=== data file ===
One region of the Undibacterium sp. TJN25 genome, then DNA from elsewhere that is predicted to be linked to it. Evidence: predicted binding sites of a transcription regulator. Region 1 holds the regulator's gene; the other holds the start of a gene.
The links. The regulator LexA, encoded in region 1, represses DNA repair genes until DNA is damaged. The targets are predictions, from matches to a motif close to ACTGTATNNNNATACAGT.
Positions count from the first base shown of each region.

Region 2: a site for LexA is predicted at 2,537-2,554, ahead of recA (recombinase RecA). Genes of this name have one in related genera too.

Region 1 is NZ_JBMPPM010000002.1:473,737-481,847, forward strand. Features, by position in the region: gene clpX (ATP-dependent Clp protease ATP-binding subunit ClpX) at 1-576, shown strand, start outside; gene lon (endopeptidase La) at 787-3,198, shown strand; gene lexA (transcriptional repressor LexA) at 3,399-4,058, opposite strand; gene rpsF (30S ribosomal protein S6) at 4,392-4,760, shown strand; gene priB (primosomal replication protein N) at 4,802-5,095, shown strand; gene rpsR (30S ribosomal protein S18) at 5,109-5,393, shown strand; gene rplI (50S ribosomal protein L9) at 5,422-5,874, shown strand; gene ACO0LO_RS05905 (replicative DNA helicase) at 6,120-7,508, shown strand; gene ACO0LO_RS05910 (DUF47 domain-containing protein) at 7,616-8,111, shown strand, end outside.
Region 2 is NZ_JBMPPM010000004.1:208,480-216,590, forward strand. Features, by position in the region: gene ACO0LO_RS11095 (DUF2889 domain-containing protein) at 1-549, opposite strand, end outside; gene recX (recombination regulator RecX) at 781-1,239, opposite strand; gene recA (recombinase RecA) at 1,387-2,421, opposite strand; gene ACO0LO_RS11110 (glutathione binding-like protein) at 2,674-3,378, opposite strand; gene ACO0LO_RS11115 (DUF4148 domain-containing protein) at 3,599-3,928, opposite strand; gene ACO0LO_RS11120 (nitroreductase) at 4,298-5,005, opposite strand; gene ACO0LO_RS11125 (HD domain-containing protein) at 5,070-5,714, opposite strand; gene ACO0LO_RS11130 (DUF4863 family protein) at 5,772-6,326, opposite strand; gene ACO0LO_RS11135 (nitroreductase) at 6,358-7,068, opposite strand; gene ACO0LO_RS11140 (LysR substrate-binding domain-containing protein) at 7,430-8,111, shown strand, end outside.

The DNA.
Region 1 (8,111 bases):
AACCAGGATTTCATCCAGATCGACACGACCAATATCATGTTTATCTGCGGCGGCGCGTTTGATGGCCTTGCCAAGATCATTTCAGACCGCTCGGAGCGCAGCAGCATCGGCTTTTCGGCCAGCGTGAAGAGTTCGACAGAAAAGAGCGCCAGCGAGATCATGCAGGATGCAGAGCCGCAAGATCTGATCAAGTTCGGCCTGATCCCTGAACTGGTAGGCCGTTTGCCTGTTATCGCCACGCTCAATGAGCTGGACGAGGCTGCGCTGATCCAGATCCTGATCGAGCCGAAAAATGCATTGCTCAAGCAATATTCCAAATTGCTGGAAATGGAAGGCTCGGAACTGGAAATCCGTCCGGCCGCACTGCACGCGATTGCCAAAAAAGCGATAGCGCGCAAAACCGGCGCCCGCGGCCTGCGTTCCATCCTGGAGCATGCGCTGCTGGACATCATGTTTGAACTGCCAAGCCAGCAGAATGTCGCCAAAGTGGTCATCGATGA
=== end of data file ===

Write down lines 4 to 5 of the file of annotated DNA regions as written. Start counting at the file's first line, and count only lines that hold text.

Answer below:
Region 2: a site for LexA is predicted at 2,537-2,554, ahead of recA (recombinase RecA). Genes of this name have one in related genera too.

Region 1 is NZ_JBMPPM010000002.1:473,737-481,847, forward strand. Features, by position in the region: gene clpX (ATP-dependent Clp protease ATP-binding subunit ClpX) at 1-576, shown strand, start outside; gene lon (endopeptidase La) at 787-3,198, shown strand; gene lexA (transcriptional repressor LexA) at 3,399-4,058, opposite strand; gene rpsF (30S ribosomal protein S6) at 4,392-4,760, shown strand; gene priB (primosomal replication protein N) at 4,802-5,095, shown strand; gene rpsR (30S ribosomal protein S18) at 5,109-5,393, shown strand; gene rplI (50S ribosomal protein L9) at 5,422-5,874, shown strand; gene ACO0LO_RS05905 (replicative DNA helicase) at 6,120-7,508, shown strand; gene ACO0LO_RS05910 (DUF47 domain-containing protein) at 7,616-8,111, shown strand, end outside.